Social Categorization and Cognitive Manipulations (250-400 words)

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Social Categorization

The human mind’s natural tendency is to categorize the social world so that individuals can make sense out of its incredible complexity. It is also possible, however, for individuals to actively control their cognitive processing in order to diminish the power of social categorization. Social science professionals refer to this process as cognitive manipulation.

For this discussion, consider how cognitive manipulations may be used to reduce the power of the stereotypical beliefs that underlie social categorization.

In this essay, please follow the instructions as below:

1. Give one example of social categorization.
2. Apply at least one of the cognitive manipulations to the example you selected and explain how it might reduce the power of the group stereotype.
3. Explain one strategy you might use to encourage use of cognitive manipulations in order to reduce social categorization.

Be sure to support your postings and responses with specific references to the Learning Resources and the current literature.

Readings

  • Fiske, S. T., Gilbert, D. T., & Lindzey, G. (Eds.). (2010). Handbook of social psychology (5th ed., Vol. 2). Hoboken, NJ: Wiley.
    • Chapter 29, “Intergroup Bias”
  • Dasgupta, N. (2004). Implicit ingroup favoritism, outgroup favoritism, and their behavioral manifestations. Social Justice Research, 17(2), 143–169.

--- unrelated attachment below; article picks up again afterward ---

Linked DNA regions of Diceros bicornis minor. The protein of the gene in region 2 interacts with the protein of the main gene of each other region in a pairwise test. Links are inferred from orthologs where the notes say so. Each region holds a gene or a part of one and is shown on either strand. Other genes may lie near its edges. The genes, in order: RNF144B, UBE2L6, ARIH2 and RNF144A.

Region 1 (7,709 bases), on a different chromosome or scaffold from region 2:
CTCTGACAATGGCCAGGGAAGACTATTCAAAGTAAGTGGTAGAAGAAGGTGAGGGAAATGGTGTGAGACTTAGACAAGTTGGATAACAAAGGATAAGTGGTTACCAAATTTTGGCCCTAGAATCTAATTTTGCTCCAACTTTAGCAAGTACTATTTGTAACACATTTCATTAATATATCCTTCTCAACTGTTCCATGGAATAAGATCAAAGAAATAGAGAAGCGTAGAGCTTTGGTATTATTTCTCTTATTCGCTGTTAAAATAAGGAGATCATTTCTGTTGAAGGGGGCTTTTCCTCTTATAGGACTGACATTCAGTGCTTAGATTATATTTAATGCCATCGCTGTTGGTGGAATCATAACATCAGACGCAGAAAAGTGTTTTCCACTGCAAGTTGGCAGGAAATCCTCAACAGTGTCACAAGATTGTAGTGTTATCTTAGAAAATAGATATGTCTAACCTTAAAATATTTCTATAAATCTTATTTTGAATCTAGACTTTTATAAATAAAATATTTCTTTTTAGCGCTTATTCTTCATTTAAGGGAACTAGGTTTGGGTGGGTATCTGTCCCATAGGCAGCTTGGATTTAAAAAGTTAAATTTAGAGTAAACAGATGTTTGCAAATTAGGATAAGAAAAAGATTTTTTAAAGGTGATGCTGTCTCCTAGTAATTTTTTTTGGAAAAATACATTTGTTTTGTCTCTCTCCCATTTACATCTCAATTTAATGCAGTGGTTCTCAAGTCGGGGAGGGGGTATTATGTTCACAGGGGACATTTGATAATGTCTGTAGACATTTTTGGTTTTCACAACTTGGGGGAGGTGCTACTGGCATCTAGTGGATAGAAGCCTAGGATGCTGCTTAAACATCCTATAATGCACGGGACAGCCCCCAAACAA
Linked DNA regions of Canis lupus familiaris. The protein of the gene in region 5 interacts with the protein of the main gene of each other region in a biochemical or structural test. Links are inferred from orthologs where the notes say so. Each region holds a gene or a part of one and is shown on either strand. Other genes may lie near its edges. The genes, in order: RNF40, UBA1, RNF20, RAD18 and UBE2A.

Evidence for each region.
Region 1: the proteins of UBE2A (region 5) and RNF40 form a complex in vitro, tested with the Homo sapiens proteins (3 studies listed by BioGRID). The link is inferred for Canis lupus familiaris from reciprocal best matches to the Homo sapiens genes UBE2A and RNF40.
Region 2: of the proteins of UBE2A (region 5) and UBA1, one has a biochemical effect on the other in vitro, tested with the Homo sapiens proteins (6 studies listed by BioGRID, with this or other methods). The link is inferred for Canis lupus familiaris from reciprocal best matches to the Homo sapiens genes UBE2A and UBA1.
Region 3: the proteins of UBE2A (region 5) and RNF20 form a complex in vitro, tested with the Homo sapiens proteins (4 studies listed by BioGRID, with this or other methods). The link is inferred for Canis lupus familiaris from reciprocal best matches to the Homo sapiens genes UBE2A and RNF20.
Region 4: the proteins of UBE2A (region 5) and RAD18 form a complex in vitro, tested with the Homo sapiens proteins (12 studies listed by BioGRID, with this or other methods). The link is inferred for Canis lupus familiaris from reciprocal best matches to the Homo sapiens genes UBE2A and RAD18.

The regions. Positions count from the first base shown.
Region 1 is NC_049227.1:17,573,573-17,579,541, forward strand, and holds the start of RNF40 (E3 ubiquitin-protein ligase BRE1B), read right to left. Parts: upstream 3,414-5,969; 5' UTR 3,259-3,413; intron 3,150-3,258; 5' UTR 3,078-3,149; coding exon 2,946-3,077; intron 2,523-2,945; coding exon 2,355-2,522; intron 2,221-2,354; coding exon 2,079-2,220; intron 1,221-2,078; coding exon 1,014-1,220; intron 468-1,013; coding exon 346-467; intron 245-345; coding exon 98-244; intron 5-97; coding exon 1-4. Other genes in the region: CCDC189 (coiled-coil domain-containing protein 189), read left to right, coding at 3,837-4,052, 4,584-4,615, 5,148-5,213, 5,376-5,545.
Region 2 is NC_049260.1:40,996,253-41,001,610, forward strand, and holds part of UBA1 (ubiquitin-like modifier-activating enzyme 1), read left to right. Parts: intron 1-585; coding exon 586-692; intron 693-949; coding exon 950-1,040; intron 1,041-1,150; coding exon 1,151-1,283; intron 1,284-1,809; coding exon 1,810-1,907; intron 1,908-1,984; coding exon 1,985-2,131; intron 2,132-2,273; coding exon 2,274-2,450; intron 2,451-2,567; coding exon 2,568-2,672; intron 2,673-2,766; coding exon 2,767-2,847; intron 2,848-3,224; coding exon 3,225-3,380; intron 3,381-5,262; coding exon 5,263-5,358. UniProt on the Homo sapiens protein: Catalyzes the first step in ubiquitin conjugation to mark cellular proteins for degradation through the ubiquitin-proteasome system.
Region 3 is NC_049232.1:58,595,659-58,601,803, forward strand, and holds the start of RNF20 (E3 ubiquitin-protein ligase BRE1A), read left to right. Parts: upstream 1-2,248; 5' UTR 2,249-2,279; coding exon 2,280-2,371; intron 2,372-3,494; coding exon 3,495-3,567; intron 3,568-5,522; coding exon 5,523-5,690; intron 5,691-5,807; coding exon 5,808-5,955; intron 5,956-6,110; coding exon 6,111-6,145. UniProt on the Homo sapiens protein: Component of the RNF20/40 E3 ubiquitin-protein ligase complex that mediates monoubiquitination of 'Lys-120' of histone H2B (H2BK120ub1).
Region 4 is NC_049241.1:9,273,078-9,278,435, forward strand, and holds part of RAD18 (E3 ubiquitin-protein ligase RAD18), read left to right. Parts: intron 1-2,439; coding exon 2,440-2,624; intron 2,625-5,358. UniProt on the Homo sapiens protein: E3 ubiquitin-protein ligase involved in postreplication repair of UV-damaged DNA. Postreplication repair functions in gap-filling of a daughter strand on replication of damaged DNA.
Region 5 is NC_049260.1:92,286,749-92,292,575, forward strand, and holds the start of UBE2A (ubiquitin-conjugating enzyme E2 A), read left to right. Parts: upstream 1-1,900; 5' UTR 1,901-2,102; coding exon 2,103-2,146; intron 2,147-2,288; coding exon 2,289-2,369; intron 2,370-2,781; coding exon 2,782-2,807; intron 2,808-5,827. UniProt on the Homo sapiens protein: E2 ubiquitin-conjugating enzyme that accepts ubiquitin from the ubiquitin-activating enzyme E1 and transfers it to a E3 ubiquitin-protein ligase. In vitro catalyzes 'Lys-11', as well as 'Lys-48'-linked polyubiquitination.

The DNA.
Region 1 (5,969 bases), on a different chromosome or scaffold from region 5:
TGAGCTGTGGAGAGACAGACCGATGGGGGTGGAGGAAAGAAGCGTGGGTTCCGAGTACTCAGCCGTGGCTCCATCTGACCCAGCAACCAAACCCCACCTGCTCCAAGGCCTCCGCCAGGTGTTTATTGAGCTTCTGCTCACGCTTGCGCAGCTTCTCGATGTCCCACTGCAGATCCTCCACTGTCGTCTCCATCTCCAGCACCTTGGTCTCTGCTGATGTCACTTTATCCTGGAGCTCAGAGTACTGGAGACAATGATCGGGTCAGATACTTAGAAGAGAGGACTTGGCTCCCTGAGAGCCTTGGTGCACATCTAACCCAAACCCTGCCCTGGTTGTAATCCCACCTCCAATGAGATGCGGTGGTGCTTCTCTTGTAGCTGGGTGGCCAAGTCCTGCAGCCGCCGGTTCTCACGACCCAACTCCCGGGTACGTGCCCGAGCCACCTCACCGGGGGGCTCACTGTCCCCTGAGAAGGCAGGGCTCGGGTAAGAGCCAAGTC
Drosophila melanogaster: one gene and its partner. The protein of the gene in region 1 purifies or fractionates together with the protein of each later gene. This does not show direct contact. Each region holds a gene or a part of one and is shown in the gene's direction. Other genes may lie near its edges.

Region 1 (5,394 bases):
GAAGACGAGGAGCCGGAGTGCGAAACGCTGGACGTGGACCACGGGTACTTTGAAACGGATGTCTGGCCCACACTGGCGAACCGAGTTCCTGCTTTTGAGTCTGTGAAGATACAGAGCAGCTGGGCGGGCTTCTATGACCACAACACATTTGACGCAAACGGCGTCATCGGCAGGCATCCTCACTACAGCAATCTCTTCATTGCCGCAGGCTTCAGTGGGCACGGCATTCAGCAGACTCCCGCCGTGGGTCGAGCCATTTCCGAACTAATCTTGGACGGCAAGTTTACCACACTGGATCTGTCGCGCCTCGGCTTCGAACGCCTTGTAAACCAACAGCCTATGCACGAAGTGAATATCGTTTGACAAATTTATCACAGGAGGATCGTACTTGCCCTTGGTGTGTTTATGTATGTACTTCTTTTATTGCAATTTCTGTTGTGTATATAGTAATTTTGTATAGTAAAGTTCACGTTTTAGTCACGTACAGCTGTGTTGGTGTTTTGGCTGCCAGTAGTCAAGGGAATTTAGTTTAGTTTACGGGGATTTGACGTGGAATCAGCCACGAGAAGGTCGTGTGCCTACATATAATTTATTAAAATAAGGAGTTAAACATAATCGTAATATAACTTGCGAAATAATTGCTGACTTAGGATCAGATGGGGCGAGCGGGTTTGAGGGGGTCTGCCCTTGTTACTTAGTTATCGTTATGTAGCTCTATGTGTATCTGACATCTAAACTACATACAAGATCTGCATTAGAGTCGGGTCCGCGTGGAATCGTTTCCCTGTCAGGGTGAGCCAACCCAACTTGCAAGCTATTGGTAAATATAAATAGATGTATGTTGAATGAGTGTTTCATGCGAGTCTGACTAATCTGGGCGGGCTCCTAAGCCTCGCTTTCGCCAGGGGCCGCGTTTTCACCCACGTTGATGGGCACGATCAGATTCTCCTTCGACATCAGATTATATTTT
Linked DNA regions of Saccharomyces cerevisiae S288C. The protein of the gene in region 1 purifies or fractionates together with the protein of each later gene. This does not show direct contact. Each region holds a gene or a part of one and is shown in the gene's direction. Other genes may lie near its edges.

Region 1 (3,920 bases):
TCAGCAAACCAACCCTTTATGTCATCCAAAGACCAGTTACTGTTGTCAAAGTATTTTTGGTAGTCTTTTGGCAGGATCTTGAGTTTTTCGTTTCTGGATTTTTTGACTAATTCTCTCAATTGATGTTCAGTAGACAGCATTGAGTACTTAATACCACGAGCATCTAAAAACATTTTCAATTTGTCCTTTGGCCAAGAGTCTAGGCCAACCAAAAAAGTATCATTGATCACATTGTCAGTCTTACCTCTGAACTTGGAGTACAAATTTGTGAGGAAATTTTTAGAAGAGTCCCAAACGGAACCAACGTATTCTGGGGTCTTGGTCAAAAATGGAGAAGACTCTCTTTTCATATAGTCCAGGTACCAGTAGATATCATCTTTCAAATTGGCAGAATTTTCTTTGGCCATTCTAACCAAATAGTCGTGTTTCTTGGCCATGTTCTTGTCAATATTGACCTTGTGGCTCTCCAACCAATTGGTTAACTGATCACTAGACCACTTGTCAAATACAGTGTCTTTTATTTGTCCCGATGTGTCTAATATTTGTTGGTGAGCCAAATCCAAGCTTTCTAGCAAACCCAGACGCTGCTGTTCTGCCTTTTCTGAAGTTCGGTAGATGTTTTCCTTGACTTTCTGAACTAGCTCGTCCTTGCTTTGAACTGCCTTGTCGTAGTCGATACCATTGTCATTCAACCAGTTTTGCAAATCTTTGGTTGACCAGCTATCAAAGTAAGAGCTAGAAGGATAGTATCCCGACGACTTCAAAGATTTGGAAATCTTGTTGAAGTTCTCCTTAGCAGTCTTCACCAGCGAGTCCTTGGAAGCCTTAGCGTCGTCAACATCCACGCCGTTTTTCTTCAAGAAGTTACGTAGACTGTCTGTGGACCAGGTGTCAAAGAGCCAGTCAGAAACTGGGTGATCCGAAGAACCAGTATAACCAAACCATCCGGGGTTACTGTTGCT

Retrieved from the Walden Library databases.
  • Perdue, C. W., Dovidio, J. F., Gurtman, M. B., & Tyler, R. B. (1990). Us and them: Social categorization and the process of intergroup bias. Journal of Personality and Social Psychology, 59(3), 475–486.
    Retrieved from the Walden Library databases.
  • Tajfel, H., & Turner, J. C. (1986). The social identity theory of intergroup behavior. In S. Worchel & W. G. Austin (Eds.), Psychology of intergroup relations (The Nelson-Hall series in psychology) (pp. 7–24). Chicago, IL: Burnham.
    The psychology of intergroup relations by S. Worchel & W.G. Austin. Copyright 1986 by STEPHEN WORCHEL. Reprinted by permission of STEPHEN WORCHEL via the Copyright Clearance Center.
  • Turner, J. C., & Reynolds, K. J. (2001). The social identity perspective in intergroup relations: Theories, themes, and controversies. In R. Brown & S. Gaertner (Eds.), Blackwell handbook of social psychology: Intergroup processes (pp. 133–152). Malden, MA: Blackwell.
    Intergroup Processes by Brown, R. & Gaertner, S., in Blackwell Handbook of Social Psychology Series. Copyright 2001 by Blackwell Publishing. Reprinted by permission of Blackwell Publishing via the Copyright Clearance Center.
  • Wenzel, M., Mummendey, A., Weber, U., & Waldzus, S. (2003). The ingroup as pars pro toto: Projection from the ingroup onto the inclusive category as a precursor to social discrimination. Personality and Social Psychology Bulletin, 29(4), 461–473.
    Retrieved from the Walden Library databases.


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